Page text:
Becky
A lot of little things annoyed me about this book. I don't really care for first-person-present-tense. Much of the dialogue was stilted. The whole ancient secret society/cult thing was too Dan Brown-ish (and I didn't like The Da Vinci Code). I found the endless references to Classics and philosophy precocious. The supposedly ancient texts sounded conveniently chatty when translated. But... I kept reading to see how the whole tangled story would be unraveled and to see if my guess about one of th...more
Alison
4.5 stars. Spring is in full swing in Malta, where I live and the truly welcoming rays of my beloved summer have already been felt by yours truly so after reading the very wintry ahemWinterisComingahem Game of Thrones (mind-blowing amazing nonetheless) I needed a summery holiday read.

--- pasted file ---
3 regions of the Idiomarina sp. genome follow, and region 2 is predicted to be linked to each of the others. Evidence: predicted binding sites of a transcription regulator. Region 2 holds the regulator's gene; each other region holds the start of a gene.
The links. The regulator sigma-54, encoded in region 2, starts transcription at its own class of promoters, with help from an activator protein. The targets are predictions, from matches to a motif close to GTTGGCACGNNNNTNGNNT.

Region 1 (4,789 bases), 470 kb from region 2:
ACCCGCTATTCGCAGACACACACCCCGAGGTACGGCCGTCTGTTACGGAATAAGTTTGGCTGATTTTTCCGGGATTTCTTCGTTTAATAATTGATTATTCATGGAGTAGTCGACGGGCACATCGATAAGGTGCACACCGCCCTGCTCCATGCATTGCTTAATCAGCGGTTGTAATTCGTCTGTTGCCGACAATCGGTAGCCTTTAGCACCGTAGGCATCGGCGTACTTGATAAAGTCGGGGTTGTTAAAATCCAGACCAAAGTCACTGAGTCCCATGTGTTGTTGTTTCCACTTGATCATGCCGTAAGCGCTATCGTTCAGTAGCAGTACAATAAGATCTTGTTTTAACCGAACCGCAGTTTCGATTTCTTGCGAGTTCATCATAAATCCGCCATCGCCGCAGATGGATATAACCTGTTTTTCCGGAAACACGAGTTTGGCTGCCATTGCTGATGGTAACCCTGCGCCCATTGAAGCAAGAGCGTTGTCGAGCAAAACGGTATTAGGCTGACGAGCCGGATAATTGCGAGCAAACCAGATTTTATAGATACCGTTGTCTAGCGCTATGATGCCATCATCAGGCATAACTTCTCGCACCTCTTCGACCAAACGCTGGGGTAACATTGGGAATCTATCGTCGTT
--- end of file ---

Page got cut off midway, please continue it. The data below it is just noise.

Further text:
I've had 'The Night Villa' by Carol Goodman on my TBR shelf for a few months but when I reread the synopsis it made me think of summer, archaeological digs and the beautiful country of Italy especially the regions...more
Sara
I enjoyed this book, for the most part, right up until the ending, which seemed to me as if the author had either given up, or was rushing to meet a deadline.

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Case in point: Sophie, the scholar, steals a scroll from a dig and suffers no consequences. The theft and reading of the scroll serves its purpose of moving the story forward and then are never mentioned again. Really? I...more
Diane Mora
This was just barely okay; I didn't hate it enough to give it just one star, but two feels a bit generous -- 1.5 would be about right. I managed to get through the book, but found nothing here to love (or even like); perhaps the most accurate statement I can make about it is that I found it annoying.